What determined the uneven growth of Europe's southern regions? An empirical study with panel data.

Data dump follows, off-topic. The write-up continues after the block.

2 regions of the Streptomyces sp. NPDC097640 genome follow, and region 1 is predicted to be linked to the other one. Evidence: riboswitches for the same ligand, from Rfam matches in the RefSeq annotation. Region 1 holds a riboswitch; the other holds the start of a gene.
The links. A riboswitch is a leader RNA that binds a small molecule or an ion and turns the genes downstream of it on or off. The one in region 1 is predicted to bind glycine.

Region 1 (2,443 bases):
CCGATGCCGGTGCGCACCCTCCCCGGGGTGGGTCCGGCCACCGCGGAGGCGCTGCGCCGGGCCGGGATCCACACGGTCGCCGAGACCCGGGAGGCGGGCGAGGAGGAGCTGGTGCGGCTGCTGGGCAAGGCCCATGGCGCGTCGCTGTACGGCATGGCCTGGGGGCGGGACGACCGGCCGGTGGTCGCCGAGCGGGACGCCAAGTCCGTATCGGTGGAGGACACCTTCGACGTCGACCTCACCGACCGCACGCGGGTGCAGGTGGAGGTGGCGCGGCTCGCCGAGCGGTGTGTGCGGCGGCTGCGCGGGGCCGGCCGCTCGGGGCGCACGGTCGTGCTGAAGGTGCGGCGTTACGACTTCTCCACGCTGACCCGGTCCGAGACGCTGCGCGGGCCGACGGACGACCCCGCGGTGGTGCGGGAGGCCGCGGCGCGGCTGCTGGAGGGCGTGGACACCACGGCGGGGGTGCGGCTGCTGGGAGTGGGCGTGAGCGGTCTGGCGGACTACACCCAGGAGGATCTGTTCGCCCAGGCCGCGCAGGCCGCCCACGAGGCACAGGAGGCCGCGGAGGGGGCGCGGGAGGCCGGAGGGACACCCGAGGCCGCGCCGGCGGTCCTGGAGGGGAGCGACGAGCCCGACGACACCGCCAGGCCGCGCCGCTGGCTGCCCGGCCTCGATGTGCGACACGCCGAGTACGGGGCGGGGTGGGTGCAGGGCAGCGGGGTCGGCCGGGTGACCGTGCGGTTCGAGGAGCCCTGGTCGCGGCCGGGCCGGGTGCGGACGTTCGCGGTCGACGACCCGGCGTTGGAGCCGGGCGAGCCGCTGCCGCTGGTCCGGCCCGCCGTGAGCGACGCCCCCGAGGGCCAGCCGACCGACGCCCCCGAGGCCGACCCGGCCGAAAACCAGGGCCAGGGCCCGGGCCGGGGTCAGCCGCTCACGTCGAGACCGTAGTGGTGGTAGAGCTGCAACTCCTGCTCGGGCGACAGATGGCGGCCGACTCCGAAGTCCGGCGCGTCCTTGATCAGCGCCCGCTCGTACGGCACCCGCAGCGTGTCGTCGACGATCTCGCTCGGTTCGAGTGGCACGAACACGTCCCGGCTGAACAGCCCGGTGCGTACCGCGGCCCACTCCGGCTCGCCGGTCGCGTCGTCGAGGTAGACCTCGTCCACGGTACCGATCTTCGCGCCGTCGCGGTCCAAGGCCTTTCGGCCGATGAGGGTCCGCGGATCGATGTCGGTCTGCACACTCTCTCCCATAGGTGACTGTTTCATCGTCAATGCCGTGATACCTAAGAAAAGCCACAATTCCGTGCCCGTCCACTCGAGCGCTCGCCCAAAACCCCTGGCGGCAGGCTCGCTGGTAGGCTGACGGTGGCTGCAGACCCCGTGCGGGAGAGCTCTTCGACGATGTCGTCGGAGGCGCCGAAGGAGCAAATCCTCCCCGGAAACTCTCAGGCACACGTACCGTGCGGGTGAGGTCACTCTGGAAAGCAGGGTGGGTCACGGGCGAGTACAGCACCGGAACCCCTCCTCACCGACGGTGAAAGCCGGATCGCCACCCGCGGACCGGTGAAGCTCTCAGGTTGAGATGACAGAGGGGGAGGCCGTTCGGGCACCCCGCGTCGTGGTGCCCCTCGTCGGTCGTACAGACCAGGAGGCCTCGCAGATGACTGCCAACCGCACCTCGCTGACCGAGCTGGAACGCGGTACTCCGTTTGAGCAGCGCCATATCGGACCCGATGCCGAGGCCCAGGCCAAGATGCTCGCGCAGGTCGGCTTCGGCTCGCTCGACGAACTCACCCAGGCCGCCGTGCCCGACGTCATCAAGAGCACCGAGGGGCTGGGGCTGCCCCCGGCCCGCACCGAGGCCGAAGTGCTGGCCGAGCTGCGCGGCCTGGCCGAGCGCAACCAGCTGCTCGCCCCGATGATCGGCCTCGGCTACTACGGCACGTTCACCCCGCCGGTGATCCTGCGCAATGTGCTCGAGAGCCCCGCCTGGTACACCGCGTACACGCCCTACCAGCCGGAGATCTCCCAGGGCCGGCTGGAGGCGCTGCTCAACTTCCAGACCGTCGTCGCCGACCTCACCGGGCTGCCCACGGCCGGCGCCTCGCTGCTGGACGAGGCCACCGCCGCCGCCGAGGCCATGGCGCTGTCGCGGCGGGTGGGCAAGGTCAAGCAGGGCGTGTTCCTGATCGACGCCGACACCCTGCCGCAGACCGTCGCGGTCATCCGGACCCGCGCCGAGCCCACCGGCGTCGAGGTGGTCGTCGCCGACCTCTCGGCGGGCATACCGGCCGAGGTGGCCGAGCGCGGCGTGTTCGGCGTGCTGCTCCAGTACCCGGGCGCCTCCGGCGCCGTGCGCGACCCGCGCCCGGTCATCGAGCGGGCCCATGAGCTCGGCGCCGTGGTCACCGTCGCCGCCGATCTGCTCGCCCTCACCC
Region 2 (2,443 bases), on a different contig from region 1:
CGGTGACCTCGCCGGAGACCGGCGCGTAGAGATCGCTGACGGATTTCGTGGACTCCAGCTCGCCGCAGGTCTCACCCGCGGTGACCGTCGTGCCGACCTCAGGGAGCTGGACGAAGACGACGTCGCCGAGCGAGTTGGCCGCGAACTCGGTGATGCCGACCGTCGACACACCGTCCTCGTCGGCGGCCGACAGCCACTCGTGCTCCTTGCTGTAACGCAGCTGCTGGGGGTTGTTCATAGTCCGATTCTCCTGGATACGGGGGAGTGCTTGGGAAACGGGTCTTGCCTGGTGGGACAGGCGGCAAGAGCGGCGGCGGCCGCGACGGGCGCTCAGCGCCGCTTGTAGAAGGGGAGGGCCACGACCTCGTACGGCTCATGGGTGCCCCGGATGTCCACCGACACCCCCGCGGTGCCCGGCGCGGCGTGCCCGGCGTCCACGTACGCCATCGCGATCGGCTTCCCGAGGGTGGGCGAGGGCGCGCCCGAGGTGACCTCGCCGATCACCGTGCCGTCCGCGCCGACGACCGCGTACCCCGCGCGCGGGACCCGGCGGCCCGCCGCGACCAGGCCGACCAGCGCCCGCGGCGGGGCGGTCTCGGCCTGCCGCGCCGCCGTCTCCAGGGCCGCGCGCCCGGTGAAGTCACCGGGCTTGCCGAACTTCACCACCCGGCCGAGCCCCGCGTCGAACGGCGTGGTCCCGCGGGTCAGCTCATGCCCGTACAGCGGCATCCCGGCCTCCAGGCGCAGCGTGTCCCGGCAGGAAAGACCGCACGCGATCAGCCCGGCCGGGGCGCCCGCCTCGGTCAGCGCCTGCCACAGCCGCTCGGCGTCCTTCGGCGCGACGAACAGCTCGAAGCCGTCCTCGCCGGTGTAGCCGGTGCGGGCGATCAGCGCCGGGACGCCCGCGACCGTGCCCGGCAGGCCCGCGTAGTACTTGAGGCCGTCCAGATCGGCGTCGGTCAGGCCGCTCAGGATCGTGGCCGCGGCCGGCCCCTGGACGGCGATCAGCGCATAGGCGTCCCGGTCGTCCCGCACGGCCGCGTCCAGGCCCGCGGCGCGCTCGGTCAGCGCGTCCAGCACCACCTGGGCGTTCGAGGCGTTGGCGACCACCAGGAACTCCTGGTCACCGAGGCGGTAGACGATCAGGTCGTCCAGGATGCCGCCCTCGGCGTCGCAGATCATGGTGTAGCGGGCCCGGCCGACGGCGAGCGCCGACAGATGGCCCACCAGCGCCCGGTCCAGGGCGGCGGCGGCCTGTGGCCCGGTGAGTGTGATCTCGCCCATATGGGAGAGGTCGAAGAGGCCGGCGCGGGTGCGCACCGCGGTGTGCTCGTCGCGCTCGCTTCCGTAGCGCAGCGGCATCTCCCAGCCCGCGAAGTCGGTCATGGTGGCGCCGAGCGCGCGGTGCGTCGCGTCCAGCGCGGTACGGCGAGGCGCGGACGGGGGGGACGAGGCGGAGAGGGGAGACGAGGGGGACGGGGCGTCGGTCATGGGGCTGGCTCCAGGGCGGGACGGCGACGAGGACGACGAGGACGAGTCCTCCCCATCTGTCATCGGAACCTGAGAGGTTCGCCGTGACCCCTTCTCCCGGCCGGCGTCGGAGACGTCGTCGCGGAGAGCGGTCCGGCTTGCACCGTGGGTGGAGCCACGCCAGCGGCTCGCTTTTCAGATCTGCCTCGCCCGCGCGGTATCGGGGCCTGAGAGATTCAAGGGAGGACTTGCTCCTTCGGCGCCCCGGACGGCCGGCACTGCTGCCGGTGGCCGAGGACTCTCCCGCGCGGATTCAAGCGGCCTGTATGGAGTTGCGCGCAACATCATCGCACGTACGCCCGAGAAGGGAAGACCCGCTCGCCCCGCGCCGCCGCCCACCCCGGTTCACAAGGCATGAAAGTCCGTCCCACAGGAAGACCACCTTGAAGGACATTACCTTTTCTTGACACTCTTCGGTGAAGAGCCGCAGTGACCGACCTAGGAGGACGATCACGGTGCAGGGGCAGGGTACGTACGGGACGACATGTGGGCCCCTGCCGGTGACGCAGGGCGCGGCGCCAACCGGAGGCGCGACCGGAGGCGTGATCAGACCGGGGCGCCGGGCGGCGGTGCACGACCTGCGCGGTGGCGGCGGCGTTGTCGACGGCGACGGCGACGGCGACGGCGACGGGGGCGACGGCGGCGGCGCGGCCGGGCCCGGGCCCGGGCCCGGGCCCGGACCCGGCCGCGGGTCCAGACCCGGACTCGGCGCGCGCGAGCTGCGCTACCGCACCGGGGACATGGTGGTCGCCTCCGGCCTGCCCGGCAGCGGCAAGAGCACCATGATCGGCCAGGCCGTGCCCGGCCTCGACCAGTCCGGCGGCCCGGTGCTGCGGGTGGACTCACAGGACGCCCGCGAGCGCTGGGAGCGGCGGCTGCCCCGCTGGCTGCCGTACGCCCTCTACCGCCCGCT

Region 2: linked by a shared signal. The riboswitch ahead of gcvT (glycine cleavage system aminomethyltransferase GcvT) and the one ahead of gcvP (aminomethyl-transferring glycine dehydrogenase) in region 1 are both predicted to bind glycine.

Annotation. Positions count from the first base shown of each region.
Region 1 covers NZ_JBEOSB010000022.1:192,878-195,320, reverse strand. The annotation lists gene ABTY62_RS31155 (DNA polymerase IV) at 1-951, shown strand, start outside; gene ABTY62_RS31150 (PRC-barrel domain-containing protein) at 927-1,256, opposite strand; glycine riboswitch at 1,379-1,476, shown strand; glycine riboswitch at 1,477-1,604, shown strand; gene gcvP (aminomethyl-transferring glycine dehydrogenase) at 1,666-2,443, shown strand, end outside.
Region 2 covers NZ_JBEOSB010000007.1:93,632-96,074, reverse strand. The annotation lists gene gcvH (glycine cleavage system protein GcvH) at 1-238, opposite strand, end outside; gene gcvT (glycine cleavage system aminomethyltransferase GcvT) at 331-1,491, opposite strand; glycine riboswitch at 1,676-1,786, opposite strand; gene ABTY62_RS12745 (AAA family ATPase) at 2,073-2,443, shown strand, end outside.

Since 1975, the extent of catching-up has been very different across Southern regions. Starting from the common arguments of growth theory, the paper wishes to show whether differences in regional income and growth can be attributed to different endowment in human capital, differences in private or public investment level, to structural imbalances, and labour force participation. The investigated panel consists of regional time series for the period 1975 to 1994 and includes NUTS II level regions of Greece, Spain, and the Italian South. Estimation of the impact of the variables on regional income is effected in a dynamic panel data model applying a GMM estimation procedure. The results indicate that the income level of Southern EU regions is largely determined by employment/educational levels and past public investment, while the impact of private investment is not significant. One may follow that EU regional policies should predominately focus on the human factor. Assistance to member countries to upgrade public infrastructures may be continued, but private investment incentives should be curbed. (author's abstract) ; Series: Working Papers Series "Growth and Employment in Europe: Sustainability and Competitiveness"
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